Karachi continues to sink beneath a torrential wave of storms and rainwater. The city has been in turmoil since before the monsoon, what with sewage overflowing onto main roads as well as distressingly long power outages. All of these factors have culminated to bring about absolute chaos in a metropolis that is by nature a fast-paced, bustling urban giant now forced to a standstill.
What is so difficult to comprehend is that Karachi’s government knew just how dire the situation could get but failed to take action. To many, this critique sounds like a broken record now: people are tired of whaling on the government. Despite early warnings from the Pakistan Meteorological Department (PMD), no precautionary efforts were made to secure the city. But the fact of the matter is, it is not just the government’s failings that have led to this catastrophe.
Illegal settlements alongside storm drains are one reason why the city’s drainage system has failed. These buildings have resulted in a narrowing of the drains, with mounds of garbage choking the channels exacerbating the problem.
Residents of Karachi who did not know any better have contributed towards setting the stage for disaster. However, it is easily arguable that the government could have taken notice of this and razed those settlements. But then where would the people go? Would the government be able or willing to accommodate them?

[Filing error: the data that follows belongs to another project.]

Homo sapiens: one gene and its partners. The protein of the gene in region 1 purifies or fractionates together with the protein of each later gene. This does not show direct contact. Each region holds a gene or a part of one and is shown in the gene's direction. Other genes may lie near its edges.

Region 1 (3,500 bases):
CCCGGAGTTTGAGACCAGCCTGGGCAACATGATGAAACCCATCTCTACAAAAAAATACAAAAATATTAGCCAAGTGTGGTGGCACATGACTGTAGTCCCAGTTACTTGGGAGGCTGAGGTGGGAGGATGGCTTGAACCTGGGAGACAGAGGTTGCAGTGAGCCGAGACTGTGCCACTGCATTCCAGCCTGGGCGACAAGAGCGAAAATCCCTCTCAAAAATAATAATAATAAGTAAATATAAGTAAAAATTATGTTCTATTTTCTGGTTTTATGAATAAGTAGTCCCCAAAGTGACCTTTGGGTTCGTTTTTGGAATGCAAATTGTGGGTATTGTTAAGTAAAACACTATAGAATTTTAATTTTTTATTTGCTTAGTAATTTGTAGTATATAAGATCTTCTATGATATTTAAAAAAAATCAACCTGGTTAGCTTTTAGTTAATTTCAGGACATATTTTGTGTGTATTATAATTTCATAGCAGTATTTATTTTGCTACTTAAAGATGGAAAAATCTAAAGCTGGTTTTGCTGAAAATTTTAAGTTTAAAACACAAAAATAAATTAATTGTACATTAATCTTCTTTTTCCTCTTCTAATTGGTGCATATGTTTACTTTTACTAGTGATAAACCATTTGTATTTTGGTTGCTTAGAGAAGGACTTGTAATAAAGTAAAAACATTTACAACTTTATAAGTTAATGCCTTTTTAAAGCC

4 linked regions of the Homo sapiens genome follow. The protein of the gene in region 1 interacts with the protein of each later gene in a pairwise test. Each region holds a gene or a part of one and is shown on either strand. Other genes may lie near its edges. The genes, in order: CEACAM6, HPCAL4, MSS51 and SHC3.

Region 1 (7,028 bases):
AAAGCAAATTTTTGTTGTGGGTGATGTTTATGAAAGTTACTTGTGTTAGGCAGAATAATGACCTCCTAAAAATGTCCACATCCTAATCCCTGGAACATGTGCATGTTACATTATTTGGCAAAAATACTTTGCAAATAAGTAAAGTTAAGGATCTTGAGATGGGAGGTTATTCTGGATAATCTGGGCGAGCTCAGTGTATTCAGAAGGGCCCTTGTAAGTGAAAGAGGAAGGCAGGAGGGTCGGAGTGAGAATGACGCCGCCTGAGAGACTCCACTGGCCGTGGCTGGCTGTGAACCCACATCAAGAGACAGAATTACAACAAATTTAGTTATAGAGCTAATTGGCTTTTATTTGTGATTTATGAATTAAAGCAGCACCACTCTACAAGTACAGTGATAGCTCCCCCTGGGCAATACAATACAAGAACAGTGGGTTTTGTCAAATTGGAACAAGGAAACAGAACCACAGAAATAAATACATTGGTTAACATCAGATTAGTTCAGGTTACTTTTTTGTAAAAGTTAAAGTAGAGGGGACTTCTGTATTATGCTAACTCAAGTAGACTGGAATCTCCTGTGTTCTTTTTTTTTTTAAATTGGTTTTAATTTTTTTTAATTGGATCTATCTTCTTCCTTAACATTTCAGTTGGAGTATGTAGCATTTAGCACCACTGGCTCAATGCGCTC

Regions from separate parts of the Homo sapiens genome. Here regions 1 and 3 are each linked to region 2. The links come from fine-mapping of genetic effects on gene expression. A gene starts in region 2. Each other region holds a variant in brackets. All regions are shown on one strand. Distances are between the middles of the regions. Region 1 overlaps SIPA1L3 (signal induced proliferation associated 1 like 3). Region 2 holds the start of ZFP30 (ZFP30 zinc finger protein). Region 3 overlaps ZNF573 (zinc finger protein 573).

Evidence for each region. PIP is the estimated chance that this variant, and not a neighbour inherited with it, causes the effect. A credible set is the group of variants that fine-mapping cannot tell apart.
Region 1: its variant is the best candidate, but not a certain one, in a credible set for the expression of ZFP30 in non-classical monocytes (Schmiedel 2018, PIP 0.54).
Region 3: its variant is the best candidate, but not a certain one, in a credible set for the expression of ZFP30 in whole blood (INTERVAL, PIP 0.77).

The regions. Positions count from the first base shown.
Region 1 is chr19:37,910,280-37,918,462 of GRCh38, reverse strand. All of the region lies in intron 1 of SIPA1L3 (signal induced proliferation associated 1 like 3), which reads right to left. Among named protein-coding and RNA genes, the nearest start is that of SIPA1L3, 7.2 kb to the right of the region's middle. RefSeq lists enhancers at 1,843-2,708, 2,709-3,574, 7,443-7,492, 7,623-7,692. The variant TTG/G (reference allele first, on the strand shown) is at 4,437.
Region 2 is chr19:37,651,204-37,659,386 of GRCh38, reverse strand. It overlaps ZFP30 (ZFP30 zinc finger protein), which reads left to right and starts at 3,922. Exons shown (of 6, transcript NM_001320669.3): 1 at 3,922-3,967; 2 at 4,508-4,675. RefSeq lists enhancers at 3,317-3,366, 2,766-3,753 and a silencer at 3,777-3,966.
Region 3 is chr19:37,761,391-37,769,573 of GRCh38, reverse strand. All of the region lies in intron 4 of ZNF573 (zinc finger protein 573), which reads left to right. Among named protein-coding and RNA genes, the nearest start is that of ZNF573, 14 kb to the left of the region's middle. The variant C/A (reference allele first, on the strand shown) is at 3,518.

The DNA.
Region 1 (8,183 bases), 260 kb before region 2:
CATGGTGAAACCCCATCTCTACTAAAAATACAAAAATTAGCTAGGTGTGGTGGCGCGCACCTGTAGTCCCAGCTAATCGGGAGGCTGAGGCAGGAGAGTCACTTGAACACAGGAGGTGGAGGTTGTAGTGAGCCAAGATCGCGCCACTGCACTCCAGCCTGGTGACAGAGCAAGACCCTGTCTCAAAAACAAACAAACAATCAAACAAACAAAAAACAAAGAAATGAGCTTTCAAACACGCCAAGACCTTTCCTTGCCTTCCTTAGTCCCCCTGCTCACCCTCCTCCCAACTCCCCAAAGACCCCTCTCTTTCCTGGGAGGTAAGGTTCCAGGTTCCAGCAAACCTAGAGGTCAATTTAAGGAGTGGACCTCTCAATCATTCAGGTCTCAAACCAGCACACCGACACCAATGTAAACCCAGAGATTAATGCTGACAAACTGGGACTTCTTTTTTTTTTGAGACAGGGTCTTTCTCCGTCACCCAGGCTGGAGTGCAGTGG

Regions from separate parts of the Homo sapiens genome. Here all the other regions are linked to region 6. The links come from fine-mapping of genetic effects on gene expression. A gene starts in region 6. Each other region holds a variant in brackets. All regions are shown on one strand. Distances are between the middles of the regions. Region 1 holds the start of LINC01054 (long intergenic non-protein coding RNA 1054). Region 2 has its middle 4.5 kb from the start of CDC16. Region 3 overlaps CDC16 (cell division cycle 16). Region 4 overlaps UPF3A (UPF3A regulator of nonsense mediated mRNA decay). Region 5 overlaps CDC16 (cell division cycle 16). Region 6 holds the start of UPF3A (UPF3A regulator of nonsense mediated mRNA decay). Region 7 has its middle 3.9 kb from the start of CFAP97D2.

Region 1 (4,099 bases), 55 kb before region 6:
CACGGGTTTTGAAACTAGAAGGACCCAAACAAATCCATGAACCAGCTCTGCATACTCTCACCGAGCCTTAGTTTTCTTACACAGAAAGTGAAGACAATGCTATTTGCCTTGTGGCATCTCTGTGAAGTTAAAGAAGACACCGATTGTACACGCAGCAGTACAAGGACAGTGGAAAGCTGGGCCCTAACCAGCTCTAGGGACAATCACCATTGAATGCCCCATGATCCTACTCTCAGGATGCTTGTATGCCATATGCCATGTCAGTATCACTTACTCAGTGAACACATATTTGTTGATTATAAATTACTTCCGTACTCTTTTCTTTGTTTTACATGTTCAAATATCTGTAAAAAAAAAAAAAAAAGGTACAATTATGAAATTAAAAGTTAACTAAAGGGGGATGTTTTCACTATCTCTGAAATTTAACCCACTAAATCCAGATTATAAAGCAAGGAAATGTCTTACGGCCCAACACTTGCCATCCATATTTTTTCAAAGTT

Waseem Akhtar, Karachi’s mayor, has said that last year Sindh’s government failed to provide funds to clear out blocked drains as per customary procedure every year.
But who really is heading Sindh’s government? There are too many players involved in this convoluted political landscape. The PMD’s role seems restricted to issuing warnings. Mayor Wasim Akhtar is cognizant of the issues but claims that Sindh’s government – with Chief Minister Murad Ali Shah at the helm – is hindering efforts to fix the situation.
In a video statement released yesterday, the Chief Minister seemed to be unaware of just how catastrophic the situation has become. He believes that while low-lying villages have been hit considerably, cities remain relatively protected from floods, and even that the situation is apparently better than it was last year. Whether or not his statements are correct, this seems to be an extremely lax attitude towards a situation that is worsening by the hour.
Clearly, the disconnect between provincial authorities and city officials has the involved individuals feeling as if their hands are tied. The unfortunate conclusion to be drawn is that only an external body such as the National Disaster Management Authority (NDMA) may be capable of achieving anything noteworthy. Reportedly, the NDMA was responsible for clearing “42 choke points” and “removing 31,000 tons of sludge” across the city.
PTI’s Asad Umar – Minister for Planning, Development, and Special Initiatives – said in a recent tweet that he had approved a plan by the NDMA which should solve the issue within a year. In the comments section, some people rightfully pointed out that it seemed as if he was only putting off the problem and postponing its solution just like previous politicians have done.